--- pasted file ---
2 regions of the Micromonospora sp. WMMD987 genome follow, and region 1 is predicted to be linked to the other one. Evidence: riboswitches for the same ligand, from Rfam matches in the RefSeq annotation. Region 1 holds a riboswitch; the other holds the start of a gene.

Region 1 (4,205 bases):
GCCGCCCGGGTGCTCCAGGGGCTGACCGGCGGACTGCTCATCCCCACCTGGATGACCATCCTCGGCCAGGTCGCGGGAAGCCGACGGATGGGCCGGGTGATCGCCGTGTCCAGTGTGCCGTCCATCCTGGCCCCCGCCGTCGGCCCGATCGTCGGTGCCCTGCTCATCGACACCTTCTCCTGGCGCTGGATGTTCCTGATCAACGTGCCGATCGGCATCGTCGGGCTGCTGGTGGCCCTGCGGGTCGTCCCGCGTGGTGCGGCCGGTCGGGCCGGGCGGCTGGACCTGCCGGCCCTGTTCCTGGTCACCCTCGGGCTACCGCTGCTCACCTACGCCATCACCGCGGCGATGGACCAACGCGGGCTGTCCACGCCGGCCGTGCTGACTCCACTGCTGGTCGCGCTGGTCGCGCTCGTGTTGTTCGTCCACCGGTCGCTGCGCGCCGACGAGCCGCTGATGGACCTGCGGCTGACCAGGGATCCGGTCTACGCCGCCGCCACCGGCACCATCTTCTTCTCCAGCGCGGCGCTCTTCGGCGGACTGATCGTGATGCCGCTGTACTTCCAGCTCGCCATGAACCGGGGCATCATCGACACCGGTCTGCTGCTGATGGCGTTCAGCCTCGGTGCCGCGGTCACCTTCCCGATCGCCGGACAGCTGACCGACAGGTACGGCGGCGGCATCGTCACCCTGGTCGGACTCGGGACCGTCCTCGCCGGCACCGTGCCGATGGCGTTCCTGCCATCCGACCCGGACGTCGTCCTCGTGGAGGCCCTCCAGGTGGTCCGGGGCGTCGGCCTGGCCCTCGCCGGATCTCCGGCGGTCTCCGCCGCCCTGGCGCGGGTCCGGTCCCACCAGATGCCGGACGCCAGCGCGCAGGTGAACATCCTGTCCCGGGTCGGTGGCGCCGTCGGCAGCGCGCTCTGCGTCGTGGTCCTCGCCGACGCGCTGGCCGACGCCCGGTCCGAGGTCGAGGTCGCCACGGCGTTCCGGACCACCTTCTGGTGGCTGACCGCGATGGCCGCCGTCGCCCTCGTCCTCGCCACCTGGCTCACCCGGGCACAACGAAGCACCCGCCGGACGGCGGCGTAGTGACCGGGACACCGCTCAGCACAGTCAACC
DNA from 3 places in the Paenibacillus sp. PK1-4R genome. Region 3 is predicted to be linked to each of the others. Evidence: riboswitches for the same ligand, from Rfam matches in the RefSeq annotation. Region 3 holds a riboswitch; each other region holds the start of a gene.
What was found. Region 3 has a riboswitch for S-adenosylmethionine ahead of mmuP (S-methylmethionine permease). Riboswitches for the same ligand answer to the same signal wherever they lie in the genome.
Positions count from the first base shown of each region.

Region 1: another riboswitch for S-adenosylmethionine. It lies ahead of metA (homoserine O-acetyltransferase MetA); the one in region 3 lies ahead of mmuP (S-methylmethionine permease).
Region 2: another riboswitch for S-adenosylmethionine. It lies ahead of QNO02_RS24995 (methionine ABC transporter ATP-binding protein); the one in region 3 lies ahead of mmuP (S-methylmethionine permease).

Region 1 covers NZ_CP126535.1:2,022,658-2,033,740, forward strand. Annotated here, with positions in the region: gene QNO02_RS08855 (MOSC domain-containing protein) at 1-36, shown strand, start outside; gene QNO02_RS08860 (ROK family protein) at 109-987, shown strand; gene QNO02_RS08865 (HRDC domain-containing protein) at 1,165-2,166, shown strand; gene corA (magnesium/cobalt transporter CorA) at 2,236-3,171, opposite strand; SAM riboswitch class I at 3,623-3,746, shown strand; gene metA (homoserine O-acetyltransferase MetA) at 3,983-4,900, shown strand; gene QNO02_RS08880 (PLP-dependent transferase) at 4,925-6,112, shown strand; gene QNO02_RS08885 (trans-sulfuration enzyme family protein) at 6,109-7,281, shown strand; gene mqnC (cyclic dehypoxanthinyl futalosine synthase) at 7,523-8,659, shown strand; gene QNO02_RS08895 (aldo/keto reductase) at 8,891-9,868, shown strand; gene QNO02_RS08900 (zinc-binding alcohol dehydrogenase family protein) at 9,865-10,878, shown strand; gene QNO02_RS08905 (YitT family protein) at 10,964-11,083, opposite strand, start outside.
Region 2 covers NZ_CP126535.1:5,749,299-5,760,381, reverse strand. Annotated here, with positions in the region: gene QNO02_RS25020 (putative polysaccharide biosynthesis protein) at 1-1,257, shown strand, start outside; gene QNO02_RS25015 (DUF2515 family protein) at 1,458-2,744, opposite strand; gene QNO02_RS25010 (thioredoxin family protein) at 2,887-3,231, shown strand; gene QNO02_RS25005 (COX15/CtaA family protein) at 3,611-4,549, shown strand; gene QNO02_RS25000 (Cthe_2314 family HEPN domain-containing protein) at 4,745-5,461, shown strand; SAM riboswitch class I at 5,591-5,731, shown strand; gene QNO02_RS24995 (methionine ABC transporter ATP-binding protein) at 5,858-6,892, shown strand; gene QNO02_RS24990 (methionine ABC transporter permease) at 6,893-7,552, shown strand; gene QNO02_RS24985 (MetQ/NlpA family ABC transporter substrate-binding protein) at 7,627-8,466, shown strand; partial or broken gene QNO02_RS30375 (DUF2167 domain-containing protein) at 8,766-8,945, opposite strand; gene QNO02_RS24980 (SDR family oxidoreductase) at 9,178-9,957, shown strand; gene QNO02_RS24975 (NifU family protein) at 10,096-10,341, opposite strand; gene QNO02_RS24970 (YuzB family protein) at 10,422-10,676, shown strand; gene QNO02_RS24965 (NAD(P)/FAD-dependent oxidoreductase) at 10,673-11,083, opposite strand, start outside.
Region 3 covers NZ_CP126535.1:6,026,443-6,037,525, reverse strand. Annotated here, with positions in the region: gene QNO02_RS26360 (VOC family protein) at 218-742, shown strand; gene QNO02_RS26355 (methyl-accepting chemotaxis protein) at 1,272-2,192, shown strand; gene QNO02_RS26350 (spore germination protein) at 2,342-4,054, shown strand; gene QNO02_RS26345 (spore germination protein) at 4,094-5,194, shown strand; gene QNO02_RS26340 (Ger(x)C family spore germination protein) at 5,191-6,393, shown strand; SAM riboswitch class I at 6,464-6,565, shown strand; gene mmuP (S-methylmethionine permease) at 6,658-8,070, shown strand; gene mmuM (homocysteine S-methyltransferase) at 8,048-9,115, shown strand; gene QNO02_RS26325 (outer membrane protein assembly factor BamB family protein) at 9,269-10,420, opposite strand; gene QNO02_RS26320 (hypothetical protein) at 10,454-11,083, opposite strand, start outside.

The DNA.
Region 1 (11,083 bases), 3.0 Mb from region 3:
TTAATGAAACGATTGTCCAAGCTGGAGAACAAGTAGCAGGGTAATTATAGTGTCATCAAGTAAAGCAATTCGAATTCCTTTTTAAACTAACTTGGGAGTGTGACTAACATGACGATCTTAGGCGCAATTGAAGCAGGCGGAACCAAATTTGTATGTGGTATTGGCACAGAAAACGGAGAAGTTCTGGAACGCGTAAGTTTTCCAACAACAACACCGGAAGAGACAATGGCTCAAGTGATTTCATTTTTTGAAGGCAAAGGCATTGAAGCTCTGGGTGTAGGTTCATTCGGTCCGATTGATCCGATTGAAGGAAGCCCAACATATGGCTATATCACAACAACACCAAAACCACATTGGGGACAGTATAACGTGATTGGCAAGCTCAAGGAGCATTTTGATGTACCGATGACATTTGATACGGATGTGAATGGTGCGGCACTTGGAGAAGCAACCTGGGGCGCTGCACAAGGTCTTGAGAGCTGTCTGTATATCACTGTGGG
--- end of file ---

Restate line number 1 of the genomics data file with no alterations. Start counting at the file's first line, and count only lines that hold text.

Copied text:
2 regions of the Micromonospora sp. WMMD987 genome follow, and region 1 is predicted to be linked to the other one. Evidence: riboswitches for the same ligand, from Rfam matches in the RefSeq annotation. Region 1 holds a riboswitch; the other holds the start of a gene.